How to Identify Aluminum Wiring—And What to Do About It [Video]

by | BiggerPockets.com

Aluminum wiring… AHHHHHHH!!!

You’ve heard of it. You’re afraid of it. But what is it, again? And how do you know if your property has it? If it does, does that mean your deal will figuratively and literally go down in flames?

Why is it Important to Watch Out for Aluminum Wiring?

Like a lot of things we collectively regret, aluminum wiring became popular in the mid-1960s. The price of copper had gone through the roof, and aluminum was seen as an affordable alternative.  However, after years of widespread use, aluminum wiring was found to be less flexible than copper, prone to denting and crimping, and more easily oxidized. These qualities made aluminum wiring develop hotspots that led to fires—generally not a good thing! So, even though by the mid-70s better aluminum alloys had been developed, its reputation was so bad that pretty much everyone switched back to copper once the prices came back down.

Related: The Free, Award-Winning App That Takes the Pain Out of Home Maintenance & Repair

Aluminum wiring won’t necessarily kill a deal or keep you from ever getting insurance, but it’s important that you identify it in your property so that you can properly mitigate it. But how do you do that? What exactly does it look like? What are acceptable uses for aluminum wiring today?

Watch the video for a look inside the electrical panels of two real apartment units—one with copper wiring and one with the dreaded aluminum wiring. Learn to identify the two types of wiring and what you should do about the aluminum wiring should it turn up in your property.

Have you dealt with aluminum wiring in your rentals?

Let me know your experiences with a comment.

About Author

Andrew Cushman

Andrew Cushman is a former chemical engineer who found his entrepreneurial calling in real estate. In 2007 Andrew left his corporate position to start a business in real estate investment, starting off flipping single family properties. Sensing a shift in the market, in 2010 Andrew transitioned to multifamily acquisitions and has successfully syndicated and repositioned just under 1,700 multi family units. Outside of the business world, Andrew has been a certified alpine ski instructor and when not working in real estate enjoys surfing, backcountry skiing, and trying to not be outwitted by his 5 and 3-year-old boys.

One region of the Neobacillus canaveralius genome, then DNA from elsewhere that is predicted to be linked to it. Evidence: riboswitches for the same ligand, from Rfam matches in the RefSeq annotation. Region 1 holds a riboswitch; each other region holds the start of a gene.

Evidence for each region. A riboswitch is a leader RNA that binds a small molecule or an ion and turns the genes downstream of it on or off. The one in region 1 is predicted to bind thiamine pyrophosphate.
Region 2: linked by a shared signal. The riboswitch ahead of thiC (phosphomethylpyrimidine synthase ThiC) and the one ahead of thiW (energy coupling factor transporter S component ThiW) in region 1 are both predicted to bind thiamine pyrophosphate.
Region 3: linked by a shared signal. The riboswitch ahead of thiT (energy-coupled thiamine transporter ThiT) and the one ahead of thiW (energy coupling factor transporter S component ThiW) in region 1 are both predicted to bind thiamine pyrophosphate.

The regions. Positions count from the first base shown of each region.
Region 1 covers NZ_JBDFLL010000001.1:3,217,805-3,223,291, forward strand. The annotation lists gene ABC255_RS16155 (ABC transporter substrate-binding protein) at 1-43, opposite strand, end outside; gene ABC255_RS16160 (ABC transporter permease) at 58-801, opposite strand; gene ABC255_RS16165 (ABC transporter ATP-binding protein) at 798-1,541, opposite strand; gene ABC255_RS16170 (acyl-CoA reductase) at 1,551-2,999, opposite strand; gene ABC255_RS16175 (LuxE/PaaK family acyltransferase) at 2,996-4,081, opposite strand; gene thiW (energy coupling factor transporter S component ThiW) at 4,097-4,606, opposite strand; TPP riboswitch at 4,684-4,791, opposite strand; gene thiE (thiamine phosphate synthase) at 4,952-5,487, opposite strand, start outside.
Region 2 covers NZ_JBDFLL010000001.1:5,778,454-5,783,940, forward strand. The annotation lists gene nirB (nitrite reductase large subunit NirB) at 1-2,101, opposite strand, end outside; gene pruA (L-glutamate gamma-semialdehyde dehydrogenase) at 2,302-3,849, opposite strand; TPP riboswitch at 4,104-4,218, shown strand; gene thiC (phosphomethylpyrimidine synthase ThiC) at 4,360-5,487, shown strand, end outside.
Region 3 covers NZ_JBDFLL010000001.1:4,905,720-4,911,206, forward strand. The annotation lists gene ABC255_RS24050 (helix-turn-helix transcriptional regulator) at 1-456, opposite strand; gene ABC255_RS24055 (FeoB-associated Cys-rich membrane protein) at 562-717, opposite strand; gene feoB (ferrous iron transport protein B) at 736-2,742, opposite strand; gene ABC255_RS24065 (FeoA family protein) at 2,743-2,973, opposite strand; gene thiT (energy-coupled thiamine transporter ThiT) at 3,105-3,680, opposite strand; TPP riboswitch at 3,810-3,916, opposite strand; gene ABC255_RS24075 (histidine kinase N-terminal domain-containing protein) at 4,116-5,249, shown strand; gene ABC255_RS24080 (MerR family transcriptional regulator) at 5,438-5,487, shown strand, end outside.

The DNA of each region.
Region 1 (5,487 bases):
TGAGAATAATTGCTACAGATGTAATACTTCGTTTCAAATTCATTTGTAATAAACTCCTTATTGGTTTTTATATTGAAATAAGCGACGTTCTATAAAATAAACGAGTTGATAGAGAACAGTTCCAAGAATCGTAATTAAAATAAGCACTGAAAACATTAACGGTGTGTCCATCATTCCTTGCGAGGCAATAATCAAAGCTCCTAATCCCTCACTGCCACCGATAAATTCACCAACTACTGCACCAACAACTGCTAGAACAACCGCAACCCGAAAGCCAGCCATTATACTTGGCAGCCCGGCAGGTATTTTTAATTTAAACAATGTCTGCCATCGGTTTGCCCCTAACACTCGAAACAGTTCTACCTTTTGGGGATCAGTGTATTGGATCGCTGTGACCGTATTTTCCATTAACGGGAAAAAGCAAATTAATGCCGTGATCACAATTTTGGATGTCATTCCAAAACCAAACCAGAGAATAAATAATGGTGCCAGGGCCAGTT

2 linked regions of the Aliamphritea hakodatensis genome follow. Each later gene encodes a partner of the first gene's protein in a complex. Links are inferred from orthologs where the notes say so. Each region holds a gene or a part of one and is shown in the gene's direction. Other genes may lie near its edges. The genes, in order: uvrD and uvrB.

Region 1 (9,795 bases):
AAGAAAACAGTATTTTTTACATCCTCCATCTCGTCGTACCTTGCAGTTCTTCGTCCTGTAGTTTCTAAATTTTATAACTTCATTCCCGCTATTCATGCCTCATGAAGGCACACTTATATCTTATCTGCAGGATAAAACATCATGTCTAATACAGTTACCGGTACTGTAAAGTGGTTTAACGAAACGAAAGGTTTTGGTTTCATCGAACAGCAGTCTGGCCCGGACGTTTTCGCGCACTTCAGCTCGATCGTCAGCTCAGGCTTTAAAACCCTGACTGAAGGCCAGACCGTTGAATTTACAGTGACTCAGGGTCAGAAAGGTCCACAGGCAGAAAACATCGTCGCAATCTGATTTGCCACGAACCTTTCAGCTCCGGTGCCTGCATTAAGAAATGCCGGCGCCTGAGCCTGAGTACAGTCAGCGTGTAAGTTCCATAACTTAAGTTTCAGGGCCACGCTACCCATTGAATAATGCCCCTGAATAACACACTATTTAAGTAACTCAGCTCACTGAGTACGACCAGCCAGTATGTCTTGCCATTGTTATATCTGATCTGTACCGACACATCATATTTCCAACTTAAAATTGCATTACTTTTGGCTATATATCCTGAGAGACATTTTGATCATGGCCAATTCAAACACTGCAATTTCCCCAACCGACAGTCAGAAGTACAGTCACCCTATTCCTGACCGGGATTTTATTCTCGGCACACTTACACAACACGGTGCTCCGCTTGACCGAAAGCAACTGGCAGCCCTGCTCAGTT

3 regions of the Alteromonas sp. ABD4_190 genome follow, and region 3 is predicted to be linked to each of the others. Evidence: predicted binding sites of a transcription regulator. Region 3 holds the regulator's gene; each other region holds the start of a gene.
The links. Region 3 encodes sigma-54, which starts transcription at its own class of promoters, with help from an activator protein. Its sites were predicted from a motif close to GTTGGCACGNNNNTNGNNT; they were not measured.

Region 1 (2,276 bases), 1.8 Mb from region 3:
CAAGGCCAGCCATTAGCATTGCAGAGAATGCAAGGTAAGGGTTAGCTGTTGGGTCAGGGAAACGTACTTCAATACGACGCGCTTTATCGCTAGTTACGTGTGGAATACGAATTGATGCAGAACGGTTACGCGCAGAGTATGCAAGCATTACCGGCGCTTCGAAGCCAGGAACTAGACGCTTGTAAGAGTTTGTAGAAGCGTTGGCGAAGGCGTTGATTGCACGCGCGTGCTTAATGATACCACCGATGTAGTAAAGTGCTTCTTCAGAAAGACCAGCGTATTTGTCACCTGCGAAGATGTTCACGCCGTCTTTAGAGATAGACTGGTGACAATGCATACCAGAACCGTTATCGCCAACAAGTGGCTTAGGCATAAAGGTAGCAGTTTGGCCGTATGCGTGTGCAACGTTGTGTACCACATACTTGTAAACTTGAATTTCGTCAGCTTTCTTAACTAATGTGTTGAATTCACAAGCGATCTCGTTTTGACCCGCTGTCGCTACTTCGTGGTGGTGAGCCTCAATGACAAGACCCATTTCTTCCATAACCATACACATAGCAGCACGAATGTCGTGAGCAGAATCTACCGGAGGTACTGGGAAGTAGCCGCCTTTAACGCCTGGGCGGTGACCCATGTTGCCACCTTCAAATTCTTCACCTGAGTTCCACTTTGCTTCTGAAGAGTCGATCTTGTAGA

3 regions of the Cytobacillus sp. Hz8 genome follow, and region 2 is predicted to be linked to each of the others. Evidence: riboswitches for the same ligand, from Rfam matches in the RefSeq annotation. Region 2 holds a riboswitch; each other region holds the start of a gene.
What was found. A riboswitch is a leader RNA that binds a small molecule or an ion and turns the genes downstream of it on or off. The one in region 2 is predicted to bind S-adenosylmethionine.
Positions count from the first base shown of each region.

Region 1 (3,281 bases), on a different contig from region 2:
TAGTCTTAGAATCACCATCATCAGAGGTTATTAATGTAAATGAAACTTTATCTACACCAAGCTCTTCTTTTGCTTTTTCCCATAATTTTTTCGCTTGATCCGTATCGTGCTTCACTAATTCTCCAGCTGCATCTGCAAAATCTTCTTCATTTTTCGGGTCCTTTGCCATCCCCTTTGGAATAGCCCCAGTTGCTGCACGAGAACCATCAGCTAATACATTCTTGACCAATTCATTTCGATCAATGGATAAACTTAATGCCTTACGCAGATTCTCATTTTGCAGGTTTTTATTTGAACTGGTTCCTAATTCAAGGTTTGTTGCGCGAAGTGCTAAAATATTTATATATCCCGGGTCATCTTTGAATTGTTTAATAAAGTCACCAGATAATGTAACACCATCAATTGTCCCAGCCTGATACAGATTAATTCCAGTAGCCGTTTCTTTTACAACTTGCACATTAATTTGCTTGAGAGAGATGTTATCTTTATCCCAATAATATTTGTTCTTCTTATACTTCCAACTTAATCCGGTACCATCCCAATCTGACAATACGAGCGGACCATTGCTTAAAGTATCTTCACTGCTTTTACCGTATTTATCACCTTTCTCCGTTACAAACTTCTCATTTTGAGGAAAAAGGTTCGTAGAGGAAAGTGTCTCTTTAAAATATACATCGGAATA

13 Comments

  1. Mike Dmuchoski

    Good video, Andrew. Nicely explained.

    Just one more nuance when dealing with older properties. We see this in the Phoenix area a bunch as many homes were built in the 60s and 70s. Part 2 could be showing off the pigtailed option.

  2. james moore

    Andrew, great subject for discussion here. Nice video once again. Thanks for taking the time to do this presentation. AAA quality and keep them coming. You might want to add “Video” in your title for Bigger Pockets because that will let people know it is not just a written article. These are the best. Grant Cardone is publishing videos of himself out-in-the-field prospecting for real estate deals. I think that is a great idea. It adds an inside scoop into his methods and provides lots of entertainment vaule. Would love to see you do something along those lines if you desire to.

  3. John Murray

    I’m an electrician and aluminum wire is a bit problematic. Crimp pig tails and AL/CU connectors work well. Alsco makes some good coatings as well as Ideal. If you keep aluminum coated and have proper listed terminations you should be OK.

    • Andrew Cushman

      Glenn, someone like John Murray would be better able to answer that question, but my limited understanding is that there are two main reasons. First, the aluminum alloys that are used today are far superior to the ones used in the ’60s and don’t have as many issues. Second, aluminum is still much cheaper than copper, so builders would rather use an extra thick line of twisted aluminum and save expense. The extra aluminum reduces the resistance and is less likely to generate heat. On the branch wiring throughout the unit, the cost benefit analysis still favors copper.

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